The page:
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Tips on controlling costly coccidiosis

Coccidiosis disease targets the poultry intestines. [Courtesy]

Coccidiosis is one of the major poultry diseases and is caused by a protozoan of the family Apicomplexa, genus, Eimeria. The parasite is known to penetrate inner intestinal linings as they grow and multiply in different stages of their lifecycle. In so doing, they destroy the intestinal linings leading to bleeding, poor digestion, low absorption of nutrients, diarrhoea, and reduced growth rates.

The disease is referred to as ‘ubiquitous’, meaning it is found everywhere the poultry lives and forages. The disease is likely to become a threat in intensive poultry operations where stocking densities are high. When the disease is subclinical, the disease-causing organisms(oocysts) impair feed conversion, resulting in huge economic losses to farmers.

Characteristics of the oocysts

The organisms that live in the manure or soil can only be destroyed at temperatures of > 55 degrees centigrade for a minimum of 15 minutes. The organisms can barely withstand freezing temperatures.

In the manure and soil, the organisms will survive for three to 9 months and remain active to cause disease if swallowed by the host. One oocyst can multiply within 12 days into >100 million oocysts. It is one of the organisms with enormous reproductive potential. In intensely reared populations as we do here, coccidiosis causing organisms can survive in the wet, moist litter multiply and be ready to be swallowed by the next bird.

Signs of the disease

The presence of loose faecal droppings, diarrhoea, mucoid faeces sometimes with fresh blood stain, should be an awakening call to farmers in intensive production. In cases of mild infection, farmers will notice poor growth rates and high feed costs due to poor feed utilisation.

In the event of disease, layer farmers who get 7-8 eggs per kilo feed during peacetime, will suddenly be confronted by drops of 3-4 eggs per kilo feed consumed.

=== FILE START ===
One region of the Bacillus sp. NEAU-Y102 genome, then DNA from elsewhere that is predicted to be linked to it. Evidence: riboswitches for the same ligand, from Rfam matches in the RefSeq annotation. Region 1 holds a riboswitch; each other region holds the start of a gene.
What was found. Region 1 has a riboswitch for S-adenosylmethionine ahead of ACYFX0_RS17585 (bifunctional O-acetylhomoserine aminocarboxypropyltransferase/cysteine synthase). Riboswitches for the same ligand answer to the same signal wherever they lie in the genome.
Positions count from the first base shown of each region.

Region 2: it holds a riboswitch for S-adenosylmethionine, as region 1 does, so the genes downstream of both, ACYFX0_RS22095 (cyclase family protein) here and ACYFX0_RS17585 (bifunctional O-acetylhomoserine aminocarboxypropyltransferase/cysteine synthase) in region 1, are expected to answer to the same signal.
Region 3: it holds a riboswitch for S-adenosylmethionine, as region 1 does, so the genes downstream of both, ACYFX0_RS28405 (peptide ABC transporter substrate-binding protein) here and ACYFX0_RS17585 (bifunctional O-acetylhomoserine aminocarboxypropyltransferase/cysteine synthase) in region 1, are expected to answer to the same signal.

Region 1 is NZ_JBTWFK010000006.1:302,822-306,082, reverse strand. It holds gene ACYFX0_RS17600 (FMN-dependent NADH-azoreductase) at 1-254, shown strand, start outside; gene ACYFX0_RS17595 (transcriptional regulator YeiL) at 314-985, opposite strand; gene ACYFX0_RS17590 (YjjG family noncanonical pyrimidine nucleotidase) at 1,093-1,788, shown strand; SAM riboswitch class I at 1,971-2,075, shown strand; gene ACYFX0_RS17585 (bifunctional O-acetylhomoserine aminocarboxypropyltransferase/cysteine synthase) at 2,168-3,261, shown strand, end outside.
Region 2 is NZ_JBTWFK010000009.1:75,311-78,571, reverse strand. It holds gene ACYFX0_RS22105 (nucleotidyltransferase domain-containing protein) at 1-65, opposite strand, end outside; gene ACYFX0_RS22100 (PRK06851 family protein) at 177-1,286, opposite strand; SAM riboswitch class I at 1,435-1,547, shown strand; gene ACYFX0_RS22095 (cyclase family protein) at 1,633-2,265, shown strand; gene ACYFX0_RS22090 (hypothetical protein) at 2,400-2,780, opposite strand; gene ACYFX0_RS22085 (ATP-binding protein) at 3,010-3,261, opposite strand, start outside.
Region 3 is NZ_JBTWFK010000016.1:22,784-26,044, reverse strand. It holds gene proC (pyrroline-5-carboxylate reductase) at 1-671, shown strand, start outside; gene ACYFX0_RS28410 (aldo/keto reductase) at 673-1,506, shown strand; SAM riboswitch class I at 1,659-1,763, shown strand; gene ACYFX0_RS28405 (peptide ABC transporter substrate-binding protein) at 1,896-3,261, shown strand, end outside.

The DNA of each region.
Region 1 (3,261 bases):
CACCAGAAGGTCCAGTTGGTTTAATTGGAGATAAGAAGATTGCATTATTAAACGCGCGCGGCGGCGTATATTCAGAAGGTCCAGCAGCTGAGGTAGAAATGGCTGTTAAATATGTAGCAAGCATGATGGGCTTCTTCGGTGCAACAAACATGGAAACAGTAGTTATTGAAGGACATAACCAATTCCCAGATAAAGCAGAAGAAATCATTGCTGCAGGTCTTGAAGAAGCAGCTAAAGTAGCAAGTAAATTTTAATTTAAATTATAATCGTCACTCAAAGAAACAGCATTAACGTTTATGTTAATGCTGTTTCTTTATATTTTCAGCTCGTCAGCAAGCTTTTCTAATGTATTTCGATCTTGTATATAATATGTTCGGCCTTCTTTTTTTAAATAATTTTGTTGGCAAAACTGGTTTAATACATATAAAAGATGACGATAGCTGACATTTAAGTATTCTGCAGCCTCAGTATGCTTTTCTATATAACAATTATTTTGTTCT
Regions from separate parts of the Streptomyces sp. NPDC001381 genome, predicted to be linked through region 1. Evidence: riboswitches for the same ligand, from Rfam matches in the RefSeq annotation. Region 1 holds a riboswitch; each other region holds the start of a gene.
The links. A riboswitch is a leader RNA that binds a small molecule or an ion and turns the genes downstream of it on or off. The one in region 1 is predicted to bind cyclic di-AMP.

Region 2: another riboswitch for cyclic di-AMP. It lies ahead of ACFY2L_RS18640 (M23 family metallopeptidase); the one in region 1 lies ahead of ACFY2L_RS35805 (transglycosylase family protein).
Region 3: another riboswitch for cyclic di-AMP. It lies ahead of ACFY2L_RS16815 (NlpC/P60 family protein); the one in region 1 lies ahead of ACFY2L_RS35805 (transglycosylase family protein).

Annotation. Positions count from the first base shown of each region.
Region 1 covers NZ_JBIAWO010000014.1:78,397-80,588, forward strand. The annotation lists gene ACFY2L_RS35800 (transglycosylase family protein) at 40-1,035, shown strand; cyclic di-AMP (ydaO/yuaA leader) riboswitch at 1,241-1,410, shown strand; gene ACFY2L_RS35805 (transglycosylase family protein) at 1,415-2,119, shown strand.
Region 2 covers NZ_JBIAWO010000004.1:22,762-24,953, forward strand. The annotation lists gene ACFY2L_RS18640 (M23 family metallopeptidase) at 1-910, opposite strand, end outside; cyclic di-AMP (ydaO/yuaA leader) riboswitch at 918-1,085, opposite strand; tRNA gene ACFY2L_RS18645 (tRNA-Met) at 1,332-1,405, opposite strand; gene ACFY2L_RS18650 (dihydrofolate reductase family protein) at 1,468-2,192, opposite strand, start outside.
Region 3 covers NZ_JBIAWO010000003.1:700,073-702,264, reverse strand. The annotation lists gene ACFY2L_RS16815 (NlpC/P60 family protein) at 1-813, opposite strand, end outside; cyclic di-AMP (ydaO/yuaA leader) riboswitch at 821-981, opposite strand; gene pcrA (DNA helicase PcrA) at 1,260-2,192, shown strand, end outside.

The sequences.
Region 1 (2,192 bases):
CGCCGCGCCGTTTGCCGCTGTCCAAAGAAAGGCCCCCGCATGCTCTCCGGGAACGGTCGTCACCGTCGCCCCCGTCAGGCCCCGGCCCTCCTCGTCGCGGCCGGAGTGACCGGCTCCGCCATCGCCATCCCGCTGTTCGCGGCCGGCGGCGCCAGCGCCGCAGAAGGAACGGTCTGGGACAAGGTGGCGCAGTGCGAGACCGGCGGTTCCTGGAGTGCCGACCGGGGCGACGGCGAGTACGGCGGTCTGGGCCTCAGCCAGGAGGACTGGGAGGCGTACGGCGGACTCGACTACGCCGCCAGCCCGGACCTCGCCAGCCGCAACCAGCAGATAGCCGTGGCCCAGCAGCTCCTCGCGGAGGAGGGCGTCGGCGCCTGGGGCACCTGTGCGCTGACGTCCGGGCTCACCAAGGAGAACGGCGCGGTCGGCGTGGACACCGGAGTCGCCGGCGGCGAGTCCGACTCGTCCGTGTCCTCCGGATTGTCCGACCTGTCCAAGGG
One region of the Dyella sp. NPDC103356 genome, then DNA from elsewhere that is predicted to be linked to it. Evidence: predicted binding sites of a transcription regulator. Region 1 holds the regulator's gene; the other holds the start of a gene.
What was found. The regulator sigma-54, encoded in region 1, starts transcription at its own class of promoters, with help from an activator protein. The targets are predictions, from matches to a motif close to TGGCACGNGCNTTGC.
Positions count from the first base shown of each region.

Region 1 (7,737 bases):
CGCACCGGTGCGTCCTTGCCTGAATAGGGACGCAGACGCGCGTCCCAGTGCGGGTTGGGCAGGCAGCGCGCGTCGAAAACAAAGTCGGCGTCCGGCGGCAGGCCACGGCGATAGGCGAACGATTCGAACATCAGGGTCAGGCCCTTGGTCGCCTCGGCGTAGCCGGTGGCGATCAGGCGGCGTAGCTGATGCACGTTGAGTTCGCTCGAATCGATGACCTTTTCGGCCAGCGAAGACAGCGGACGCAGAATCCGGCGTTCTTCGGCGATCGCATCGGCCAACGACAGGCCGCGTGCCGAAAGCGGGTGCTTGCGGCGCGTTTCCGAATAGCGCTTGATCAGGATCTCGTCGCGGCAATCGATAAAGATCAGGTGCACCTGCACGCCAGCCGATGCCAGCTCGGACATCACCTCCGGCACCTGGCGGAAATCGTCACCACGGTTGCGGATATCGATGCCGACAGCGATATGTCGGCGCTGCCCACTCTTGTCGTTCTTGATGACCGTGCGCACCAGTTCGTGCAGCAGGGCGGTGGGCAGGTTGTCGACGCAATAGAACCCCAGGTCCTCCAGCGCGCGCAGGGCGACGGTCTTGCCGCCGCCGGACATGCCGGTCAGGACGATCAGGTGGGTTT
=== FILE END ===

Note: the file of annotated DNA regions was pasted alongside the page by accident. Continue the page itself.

In a flock of 5,000 pullets at peak production of 95 per cent, that is a loss of 41 per cent production per day, equivalent to Sh12,000 everyday revenue loss. In severe cases, there will be a sudden increase in daily mortality. It is important at this stage to send some dead birds or culled unthrifty ones for postmortem diagnosis by a veterinarian near you.

It is also important during the investigation of the outbreak to submit feed samples to special diagnostic laboratories to check for accidental omission or drug resistance of anticoccidial drugs for birds that are on such treatments.

Proper cleaning and disinfection

As mentioned at the beginning of this discussion, cocci organisms are found everywhere, thanks to wild birds, ducks, geese that roam around our chicken pens. The most common source of infection comes through from the previous flock that keep harbouring residual germs that must be eliminated or reduced by thorough cleaning and disinfection.

The use of aldehyde-based disinfectants can reduce the population of oocysts. The litter should be always kept dry by raising the drinkers to the level of the back of the bird and reducing water pressures for the nipple system of water administration.



Vaccination

There are broiler and layer live attenuated vaccines in the market that can be used to prevent infections. The two widely used vaccines are Paracox 5 for broilers and Paracox 8 and Evalon for long-living birds. The vaccines must contain all the important species of Eimeria and are administered by spray or through drinking water.

Use of drugs

Coccidiostats — compounds that inhibit but do not kill the parasites — can be used. There are other anticoccidial drugs available that will be prescribed, and they act by killing coccidia organisms. They are mixed with feed and are given on prescription only. Birds inlay should not be on this regiment.

The writer, Dr Watson Messo Odwako, Head Veterinarian at Kenchic Limited.

messo@kenchic.com  

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